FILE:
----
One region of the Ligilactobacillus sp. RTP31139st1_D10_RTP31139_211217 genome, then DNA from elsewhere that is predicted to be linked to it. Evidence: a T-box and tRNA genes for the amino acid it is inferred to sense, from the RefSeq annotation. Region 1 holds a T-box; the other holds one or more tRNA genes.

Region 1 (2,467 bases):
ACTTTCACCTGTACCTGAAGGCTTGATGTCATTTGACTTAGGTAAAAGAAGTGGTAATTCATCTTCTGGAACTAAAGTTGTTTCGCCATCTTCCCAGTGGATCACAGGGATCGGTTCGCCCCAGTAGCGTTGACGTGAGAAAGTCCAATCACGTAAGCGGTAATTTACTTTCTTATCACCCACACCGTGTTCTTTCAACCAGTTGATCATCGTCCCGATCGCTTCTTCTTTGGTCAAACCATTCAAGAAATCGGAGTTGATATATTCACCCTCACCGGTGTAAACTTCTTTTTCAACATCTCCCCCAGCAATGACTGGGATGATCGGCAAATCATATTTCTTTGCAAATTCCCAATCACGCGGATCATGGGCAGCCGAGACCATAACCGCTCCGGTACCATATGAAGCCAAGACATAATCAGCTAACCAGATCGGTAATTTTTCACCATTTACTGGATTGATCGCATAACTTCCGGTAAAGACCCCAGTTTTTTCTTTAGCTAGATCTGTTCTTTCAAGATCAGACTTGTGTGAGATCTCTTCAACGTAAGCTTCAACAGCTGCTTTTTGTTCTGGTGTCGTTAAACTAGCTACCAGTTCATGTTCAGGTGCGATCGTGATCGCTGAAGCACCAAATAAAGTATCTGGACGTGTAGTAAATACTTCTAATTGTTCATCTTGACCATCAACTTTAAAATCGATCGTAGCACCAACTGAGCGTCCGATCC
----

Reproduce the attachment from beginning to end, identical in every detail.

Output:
One region of the Ligilactobacillus sp. RTP31139st1_D10_RTP31139_211217 genome, then DNA from elsewhere that is predicted to be linked to it. Evidence: a T-box and tRNA genes for the amino acid it is inferred to sense, from the RefSeq annotation. Region 1 holds a T-box; the other holds one or more tRNA genes.

Region 1 (2,467 bases):
ACTTTCACCTGTACCTGAAGGCTTGATGTCATTTGACTTAGGTAAAAGAAGTGGTAATTCATCTTCTGGAACTAAAGTTGTTTCGCCATCTTCCCAGTGGATCACAGGGATCGGTTCGCCCCAGTAGCGTTGACGTGAGAAAGTCCAATCACGTAAGCGGTAATTTACTTTCTTATCACCCACACCGTGTTCTTTCAACCAGTTGATCATCGTCCCGATCGCTTCTTCTTTGGTCAAACCATTCAAGAAATCGGAGTTGATATATTCACCCTCACCGGTGTAAACTTCTTTTTCAACATCTCCCCCAGCAATGACTGGGATGATCGGCAAATCATATTTCTTTGCAAATTCCCAATCACGCGGATCATGGGCAGCCGAGACCATAACCGCTCCGGTACCATATGAAGCCAAGACATAATCAGCTAACCAGATCGGTAATTTTTCACCATTTACTGGATTGATCGCATAACTTCCGGTAAAGACCCCAGTTTTTTCTTTAGCTAGATCTGTTCTTTCAAGATCAGACTTGTGTGAGATCTCTTCAACGTAAGCTTCAACAGCTGCTTTTTGTTCTGGTGTCGTTAAACTAGCTACCAGTTCATGTTCAGGTGCGATCGTGATCGCTGAAGCACCAAATAAAGTATCTGGACGTGTAGTAAATACTTCTAATTGTTCATCTTGACCATCAACTTTAAAATCGATCGTAGCACCAACTGAGCGTCCGATCC